Fieldworkers are a critical component of the research process and choosing the right people for the job will help you achieve both a great event and gain useful information about an audience.
When implementing any survey methodology which includes face-to-face interaction there will be at least one person on the day to collect data, be that a volunteer, member of staff or professional fieldworker. This guide aims to lead you through the key points of what makes a good fieldworker and how you go about recruiting, training and managing them.
The perfect fieldworker
Fieldworkers should both reflect the spirit of your event, and be able to collect useful audience information. Here are some characteristics of a good fieldworker:
- Good communicators - happy approaching and talking to people they do not know and are aware of the rest of the event. Audiences will associate them with the event so they need to know what is going on and be able to represent your organisation.
- Organised – they show up on time, take the methodology seriously, are well prepared and aware of what equipment is required.
- Reliable and accurate – they are able to follow directions, pay attention to detail, store data sensibly and appropriately and take pride in doing a job well.
- Sensitive – they are aware of data protection and access issues and have an understanding of the audiences' perspective.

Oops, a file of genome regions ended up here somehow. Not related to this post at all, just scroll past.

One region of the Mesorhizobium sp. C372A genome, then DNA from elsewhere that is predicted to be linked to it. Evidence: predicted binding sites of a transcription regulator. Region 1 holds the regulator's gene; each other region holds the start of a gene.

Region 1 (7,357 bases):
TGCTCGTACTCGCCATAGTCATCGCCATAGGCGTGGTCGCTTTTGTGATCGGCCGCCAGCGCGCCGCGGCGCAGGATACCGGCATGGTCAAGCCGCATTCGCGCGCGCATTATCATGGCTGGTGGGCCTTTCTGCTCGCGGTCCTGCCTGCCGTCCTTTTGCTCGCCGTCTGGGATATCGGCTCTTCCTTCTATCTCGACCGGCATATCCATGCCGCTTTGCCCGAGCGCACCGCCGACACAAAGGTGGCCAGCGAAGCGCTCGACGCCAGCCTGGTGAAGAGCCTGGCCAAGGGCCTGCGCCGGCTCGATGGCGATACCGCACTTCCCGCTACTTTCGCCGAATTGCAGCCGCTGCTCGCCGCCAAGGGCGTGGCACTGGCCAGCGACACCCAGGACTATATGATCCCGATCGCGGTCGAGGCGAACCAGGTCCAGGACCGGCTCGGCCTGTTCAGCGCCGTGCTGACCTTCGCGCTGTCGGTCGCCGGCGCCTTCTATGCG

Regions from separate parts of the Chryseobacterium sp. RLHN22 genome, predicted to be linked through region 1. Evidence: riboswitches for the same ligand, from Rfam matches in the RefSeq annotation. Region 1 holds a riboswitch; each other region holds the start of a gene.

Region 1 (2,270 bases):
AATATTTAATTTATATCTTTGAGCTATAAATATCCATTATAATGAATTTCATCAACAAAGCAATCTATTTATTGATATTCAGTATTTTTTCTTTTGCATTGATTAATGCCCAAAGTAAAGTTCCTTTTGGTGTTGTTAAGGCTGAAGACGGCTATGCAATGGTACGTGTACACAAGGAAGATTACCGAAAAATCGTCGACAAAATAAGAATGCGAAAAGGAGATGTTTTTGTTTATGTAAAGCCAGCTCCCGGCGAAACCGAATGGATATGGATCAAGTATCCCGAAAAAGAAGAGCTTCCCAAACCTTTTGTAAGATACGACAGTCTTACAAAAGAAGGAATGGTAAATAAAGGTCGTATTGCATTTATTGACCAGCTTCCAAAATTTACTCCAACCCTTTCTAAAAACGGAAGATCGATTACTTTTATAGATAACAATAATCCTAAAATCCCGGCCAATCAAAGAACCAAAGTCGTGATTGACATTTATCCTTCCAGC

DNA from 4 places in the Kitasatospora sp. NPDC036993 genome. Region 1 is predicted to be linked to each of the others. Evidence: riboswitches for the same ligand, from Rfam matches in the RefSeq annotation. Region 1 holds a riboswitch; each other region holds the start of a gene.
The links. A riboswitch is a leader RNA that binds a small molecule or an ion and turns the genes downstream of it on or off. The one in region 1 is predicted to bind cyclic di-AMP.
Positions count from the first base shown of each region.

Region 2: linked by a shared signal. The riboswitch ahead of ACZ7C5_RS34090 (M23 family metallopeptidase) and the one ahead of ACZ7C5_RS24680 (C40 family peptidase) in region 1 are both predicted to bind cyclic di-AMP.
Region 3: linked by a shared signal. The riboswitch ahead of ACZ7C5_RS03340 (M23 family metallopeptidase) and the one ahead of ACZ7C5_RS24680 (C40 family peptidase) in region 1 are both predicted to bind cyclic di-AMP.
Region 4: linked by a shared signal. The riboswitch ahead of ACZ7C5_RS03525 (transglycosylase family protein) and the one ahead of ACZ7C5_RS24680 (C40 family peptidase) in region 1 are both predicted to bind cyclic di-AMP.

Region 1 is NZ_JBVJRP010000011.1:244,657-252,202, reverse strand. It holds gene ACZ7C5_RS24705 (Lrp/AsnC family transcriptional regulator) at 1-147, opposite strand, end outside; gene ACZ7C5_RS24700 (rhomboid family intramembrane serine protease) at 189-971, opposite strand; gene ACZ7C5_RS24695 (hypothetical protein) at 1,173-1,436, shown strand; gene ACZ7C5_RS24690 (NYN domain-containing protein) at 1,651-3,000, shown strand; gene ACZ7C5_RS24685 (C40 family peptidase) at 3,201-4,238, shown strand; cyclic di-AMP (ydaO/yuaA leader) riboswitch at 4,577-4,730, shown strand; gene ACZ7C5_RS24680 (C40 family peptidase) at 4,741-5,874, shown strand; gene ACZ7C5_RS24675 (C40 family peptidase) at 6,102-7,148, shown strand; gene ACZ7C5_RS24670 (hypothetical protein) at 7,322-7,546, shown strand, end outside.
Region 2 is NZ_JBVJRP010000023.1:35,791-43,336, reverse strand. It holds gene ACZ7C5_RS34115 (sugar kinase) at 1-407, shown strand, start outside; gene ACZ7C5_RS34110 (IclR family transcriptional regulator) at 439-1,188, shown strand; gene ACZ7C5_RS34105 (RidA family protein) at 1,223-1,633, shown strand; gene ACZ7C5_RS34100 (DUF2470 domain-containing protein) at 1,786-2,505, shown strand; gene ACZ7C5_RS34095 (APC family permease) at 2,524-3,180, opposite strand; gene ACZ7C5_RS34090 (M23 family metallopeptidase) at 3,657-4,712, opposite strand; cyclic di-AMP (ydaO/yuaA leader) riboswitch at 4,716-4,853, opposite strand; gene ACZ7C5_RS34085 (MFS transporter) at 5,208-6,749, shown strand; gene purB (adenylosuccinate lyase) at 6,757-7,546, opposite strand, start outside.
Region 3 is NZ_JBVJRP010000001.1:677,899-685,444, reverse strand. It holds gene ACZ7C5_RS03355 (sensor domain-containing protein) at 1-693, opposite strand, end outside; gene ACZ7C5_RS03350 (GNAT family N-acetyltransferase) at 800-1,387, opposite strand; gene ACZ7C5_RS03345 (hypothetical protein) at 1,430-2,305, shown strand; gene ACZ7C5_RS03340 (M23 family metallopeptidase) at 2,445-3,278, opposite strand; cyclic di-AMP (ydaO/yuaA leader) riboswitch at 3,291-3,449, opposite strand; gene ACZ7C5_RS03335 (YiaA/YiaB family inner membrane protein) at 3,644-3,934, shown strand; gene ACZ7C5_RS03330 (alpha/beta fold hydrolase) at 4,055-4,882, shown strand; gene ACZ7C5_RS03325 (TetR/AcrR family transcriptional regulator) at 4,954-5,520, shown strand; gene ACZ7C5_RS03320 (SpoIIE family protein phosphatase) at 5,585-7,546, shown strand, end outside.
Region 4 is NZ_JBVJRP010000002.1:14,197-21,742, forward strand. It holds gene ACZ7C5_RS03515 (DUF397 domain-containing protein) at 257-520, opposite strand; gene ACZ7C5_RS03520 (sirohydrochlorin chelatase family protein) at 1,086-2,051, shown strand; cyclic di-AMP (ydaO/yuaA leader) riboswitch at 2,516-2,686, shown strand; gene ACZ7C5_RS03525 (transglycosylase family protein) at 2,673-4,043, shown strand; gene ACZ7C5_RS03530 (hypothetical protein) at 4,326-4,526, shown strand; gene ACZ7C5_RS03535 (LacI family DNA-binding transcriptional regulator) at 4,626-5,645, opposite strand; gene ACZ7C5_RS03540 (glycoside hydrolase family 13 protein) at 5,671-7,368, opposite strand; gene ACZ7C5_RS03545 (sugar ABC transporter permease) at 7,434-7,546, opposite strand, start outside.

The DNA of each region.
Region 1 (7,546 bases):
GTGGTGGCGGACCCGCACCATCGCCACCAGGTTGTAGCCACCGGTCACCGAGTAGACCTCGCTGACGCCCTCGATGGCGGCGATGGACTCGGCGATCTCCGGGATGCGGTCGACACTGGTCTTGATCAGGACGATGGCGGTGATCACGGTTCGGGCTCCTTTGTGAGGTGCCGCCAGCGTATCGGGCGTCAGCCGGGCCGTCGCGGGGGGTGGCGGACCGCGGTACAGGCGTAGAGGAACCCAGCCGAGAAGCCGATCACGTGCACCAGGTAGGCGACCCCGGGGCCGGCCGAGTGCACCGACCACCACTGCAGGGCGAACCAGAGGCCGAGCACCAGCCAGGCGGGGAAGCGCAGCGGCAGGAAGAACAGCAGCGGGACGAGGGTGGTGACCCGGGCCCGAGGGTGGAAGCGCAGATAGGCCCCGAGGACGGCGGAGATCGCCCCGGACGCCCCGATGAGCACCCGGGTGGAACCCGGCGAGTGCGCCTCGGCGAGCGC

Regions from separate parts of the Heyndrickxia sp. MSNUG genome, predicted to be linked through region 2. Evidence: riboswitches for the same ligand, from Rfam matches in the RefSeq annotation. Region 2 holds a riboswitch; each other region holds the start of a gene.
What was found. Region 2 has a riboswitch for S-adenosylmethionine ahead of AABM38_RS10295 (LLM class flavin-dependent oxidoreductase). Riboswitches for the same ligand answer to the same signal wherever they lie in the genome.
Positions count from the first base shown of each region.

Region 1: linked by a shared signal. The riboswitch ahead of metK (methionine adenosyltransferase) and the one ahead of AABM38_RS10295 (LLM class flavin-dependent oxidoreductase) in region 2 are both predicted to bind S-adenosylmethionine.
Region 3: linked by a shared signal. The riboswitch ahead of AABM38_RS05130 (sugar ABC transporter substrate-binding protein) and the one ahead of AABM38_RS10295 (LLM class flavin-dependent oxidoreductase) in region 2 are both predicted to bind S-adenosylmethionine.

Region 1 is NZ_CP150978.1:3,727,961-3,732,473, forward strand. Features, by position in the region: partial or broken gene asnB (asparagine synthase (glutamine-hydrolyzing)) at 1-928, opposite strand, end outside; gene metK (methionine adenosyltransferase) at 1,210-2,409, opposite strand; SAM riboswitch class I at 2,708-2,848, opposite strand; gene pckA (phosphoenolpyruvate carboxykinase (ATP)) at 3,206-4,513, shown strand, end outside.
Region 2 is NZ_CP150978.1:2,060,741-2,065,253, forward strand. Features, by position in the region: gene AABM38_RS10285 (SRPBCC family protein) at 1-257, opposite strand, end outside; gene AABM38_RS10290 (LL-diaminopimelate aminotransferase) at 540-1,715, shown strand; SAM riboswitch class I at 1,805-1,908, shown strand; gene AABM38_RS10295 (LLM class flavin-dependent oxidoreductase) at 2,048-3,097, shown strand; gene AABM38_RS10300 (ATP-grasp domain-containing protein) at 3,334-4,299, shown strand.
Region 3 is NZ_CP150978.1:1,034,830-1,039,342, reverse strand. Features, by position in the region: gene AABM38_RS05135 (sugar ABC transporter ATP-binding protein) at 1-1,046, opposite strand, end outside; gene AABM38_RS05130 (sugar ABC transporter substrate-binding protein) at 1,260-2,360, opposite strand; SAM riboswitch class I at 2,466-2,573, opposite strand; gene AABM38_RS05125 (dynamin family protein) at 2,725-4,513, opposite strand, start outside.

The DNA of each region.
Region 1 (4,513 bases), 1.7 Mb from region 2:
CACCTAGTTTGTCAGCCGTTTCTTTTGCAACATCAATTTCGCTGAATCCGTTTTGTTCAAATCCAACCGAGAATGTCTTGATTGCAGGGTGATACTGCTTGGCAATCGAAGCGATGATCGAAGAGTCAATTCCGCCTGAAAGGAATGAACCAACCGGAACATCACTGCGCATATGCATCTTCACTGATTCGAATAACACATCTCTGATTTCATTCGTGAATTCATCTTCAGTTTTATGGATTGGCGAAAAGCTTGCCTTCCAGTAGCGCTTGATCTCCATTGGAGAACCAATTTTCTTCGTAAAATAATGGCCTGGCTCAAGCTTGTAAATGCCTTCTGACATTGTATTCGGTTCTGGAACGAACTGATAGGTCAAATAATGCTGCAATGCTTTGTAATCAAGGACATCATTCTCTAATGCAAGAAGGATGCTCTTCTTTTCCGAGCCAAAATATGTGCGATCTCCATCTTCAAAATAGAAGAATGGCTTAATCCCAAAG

- Personable - friendly and smiling, they should be able to relate to your target audience.
- Flexible – they are able and willing to work irregular hours, such as evenings and weekends.
If fieldworkers are not confident enough in the role assigned to them, they are more likely to only talk to people they know or identify with. This will not give you the range and breadth of information needed from a representative sample of your audience.
Organising the team
Fieldworkers, and volunteers in particular, need clear and consistent direction to be happy and effective in their role so make sure adequate time and resources are allocated to manage them.
It is important to be clear within your organisation what their role will be and who will be their main point of contact before recruiting. Staff capacity will affect the size of the team an organisation can manage, however if you are using volunteers, it might be that you decide the managerial role is a volunteer post too.
There are lots of people looking for volunteering opportunities in the arts as a means of gaining work experience, as an opportunity to connect with others in the arts and to experience new things. To be sure you get the right volunteers for this specific role, it is vital to put some time and thought into the recruitment process.
Descriptions of the role should be clear and sound appealing, try to avoid generic opportunity titles such as ‘Volunteer’ or ‘Admin assistant’. Keep the opportunity description short, snappy and straight to the point avoiding jargon and acronyms. Things to include:
- What does the role involve?
- Who will they be working with?
- What skills will they develop?
- What benefit will their volunteering bring to the organisation and to them personally?
- Are there any skills or experiences which are necessary?
- What will the time commitment be and what can they expect in terms of expenses?
- Who should they contact?